“This general principle that men are very largely actuated by motives which they conceal from themselves is as true of mass as of individual psychology. It is evident that the successful propagandist must understand the true motives and not be content to accept the reasons that men give for what they do.

No serious sociologist any longer believes that the voice of the people expresses any divine or specially wise and lofty idea. The voice of the people expresses the mind of the people, and that mind is made up for it by group leaders in who it believes and by those persons who understand the manipulation of public opinion. It is composed of inherited prejudices and symbols and clichés and verbal formulas supplied to them by the leaders.”

That is, in 1928 leadership did not consult the hoi polloi – not for real.

That last bullet point below the Cowan/Fitts video, having to do with shortened life spans, jumped out at me, however. Right away I thought “Vaccines!  Cancer treatment! Diet! Prostate exams! Mammograms!” These all shorten life spans.

Readers here know about vaccines, but what is so troubling is that as dangerous and unhealthy as they are, they are pushed with such vigor by the medical establishment. Doctors are brainwashed too. How can such blind stupidity become not just policy, but part of our brainwashing? It must be Bernays-style propaganda introduced to shorten our lifespans. What else could it be? The science behind vaccines is crap, and this has been apparent from the beginning, and yet they push the matter with vengeance. Being “anti-vax” is akin to belonging in the cuckoo’s nest. The coming vaccine for Covid-19 is obvious crap, and suspicions are that it is designed to make us more malleable, easier to indoctrinate and control. I doubt it. That ship sailed long ago. That’s what schooling and TV and news are for. I can only think the coming vaccine is designed for one purpose alone, to cull the herd.

A final note: I have spent a good part of the last twenty years controlling my weight. To do so required a lot of reading and thinking, as formally trained nutritionists, almost like a cult, are full of shit. I say it that way because when we lived in Bozeman we attended a lecture by formally trained nutritionist, and she carefully explained to us that weight control was a simple matter of counting calories. If we take in more than we use, we will gain weight. I wanted to raise my hand and asked her about all the calories that leave our bodies via the back door and become nutrients for the soil, but I didn’t have the social skills to ask without embarrassment. I let it go. This gal, formally trained and lecturing maybe a hundred people that day, knew nothing about nutrition.

How did that come about? As with doctors trained only in germ theory, immunity, vaccines, slice and dice and drugs for bugs, it is no accident. It is by design. Our diets changed in the 1970s forward, eliminating fat and protein and substituting processed foods, sugar and carbohydrates. The result was an obesity epidemic and a plague of diabetes. The result – shorter life spans, and millions of people who are far too expensive to keep alive, follow naturally. In light of the pandemic, the implications are staggering.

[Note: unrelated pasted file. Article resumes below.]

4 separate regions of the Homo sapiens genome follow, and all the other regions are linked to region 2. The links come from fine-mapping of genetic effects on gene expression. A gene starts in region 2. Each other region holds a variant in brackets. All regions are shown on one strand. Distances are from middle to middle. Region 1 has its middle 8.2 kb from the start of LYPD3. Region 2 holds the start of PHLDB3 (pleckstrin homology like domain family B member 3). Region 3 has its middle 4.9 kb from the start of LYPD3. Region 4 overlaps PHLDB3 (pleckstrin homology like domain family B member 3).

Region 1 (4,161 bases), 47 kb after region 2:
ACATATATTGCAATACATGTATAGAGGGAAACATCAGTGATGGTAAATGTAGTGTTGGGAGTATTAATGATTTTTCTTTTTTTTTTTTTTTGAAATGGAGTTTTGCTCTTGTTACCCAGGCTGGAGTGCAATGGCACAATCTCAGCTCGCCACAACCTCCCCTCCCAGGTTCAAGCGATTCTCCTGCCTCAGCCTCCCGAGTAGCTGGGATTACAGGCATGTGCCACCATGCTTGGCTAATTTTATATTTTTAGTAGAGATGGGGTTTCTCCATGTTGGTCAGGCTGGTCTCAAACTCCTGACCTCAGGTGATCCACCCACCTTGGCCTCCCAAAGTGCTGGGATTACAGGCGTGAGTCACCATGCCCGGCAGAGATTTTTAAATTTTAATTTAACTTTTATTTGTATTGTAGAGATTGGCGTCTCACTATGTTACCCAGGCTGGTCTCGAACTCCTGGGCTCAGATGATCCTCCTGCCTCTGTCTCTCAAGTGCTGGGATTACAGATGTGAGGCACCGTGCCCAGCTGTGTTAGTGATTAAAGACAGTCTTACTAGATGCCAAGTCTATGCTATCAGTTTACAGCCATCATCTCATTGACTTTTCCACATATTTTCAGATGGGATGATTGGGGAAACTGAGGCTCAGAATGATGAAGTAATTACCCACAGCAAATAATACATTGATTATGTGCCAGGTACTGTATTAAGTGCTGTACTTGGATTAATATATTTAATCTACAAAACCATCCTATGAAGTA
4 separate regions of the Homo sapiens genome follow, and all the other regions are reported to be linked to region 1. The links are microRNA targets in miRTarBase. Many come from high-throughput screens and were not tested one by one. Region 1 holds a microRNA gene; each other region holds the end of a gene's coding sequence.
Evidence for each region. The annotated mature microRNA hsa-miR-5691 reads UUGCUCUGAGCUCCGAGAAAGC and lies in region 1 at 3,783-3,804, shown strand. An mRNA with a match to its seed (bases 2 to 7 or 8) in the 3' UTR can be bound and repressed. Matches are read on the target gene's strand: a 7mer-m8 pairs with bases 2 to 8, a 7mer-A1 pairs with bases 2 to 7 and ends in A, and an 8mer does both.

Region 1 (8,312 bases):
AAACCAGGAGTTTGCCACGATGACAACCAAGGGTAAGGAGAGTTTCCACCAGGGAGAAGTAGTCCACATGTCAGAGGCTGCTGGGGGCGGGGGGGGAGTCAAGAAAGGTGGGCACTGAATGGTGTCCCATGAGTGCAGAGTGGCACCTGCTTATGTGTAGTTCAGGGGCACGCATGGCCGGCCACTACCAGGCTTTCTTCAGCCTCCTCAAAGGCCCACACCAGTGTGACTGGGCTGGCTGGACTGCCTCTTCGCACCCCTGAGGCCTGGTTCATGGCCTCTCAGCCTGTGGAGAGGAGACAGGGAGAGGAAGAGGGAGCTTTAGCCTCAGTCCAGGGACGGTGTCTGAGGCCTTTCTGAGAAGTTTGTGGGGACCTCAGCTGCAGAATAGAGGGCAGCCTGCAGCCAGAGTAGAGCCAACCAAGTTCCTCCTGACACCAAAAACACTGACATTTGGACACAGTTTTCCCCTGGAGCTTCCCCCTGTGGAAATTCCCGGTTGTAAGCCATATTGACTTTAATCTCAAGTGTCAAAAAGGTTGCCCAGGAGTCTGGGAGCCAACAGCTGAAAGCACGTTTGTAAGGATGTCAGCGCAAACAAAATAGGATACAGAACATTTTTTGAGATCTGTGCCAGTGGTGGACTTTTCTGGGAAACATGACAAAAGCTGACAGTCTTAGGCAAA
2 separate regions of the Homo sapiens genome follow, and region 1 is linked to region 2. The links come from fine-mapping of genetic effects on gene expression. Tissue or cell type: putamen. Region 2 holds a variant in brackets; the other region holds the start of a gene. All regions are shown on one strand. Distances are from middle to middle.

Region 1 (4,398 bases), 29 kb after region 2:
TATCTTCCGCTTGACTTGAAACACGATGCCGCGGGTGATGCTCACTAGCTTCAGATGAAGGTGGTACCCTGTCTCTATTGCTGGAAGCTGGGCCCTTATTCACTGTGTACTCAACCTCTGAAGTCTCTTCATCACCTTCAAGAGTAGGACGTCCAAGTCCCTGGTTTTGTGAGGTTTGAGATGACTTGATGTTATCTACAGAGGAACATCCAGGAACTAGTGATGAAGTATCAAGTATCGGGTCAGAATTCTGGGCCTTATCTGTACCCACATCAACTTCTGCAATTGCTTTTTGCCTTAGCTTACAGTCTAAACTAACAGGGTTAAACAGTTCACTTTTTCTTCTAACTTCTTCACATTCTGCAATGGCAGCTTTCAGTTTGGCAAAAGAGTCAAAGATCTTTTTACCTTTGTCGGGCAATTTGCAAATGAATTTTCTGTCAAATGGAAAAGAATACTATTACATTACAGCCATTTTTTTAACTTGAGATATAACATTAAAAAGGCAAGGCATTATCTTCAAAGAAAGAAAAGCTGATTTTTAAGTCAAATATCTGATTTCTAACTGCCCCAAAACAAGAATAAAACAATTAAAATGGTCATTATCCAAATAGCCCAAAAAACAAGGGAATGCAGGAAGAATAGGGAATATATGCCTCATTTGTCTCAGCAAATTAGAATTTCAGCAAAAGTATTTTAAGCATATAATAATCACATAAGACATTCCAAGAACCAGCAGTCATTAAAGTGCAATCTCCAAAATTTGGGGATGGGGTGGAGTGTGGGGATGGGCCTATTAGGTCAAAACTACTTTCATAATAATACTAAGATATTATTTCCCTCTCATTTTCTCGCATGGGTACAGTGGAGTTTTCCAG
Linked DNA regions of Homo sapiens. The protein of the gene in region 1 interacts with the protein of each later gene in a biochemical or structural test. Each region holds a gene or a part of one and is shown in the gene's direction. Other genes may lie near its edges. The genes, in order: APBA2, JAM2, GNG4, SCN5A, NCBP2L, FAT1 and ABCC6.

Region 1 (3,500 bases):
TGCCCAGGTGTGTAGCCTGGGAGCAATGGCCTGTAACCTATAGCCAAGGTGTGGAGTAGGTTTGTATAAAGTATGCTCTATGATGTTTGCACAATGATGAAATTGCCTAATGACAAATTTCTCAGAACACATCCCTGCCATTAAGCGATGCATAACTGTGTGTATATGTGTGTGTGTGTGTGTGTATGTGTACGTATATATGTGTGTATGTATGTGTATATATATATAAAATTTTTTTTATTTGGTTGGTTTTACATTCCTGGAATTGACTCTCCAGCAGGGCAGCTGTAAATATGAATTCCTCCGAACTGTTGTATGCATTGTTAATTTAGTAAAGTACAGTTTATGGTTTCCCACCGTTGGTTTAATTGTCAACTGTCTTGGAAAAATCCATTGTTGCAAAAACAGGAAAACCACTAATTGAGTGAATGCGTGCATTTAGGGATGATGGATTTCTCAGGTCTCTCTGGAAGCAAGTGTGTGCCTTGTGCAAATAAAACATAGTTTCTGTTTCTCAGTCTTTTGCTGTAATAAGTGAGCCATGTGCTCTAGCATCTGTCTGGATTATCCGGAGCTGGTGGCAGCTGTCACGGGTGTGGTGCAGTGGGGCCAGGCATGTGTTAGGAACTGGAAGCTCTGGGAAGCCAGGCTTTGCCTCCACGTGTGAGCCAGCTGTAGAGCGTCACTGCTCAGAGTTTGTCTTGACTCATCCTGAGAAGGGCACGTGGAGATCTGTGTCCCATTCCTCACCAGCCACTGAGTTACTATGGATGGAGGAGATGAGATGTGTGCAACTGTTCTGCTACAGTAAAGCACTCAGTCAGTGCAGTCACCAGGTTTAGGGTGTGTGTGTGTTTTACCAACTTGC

Science journalist Gary Taubes, author of the book Good Calories Bad Calories, which set me on the right course and allowed me to get to my present healthy and manageable weight, noted that American diets were forcefully changed during the 1970s, while Nixon was president. He said that Nixon was concerned that food had become too expensive, and that people needed a cheaper option. He turned to his Secretary of Agriculture, and told him to do something to remedy the situation. The Secretary, who had a doctorate in agricultural economics from Purdue University, oversaw the switch in emphasis from fat and protein to carbohydrates. In the coming years, people would be told that fat was bad, and that it caused heart attacks and weight gain (this would also lead to the statin regime, another means of shortening life spans). We were even told that sugar did not cause weight gain! This is when our obesity crisis began in earnest.

The name of that Secretary of Agriculture? The irony is rich: Earl Butz.


35 thoughts on “Monday morning ramble

  1. I always found it odd when visiting restaurants that they’d often list only the total calories next to food items – as though the distinction between fats, carbs and proteins didn’t matter. Each serves a different function. Technically, you could live without consuming carbohydrates. It wouldn’t be enjoyable or easy but your body could survive. Without fats and proteins, however, your body would die.
    I watched my father lose a significant amount of weight once, during a brief flirtation with ketosis. One of the first things one notices when significantly reducing carbohydrates is the relief of water retention through frequent urination. Water retention alone accounts for a large portion of the actual weight in the high-carb dieter’s body. Excess energy from carbohydrates is stored as glycogen and each gram of glycogen comes with 3 grams of water attached.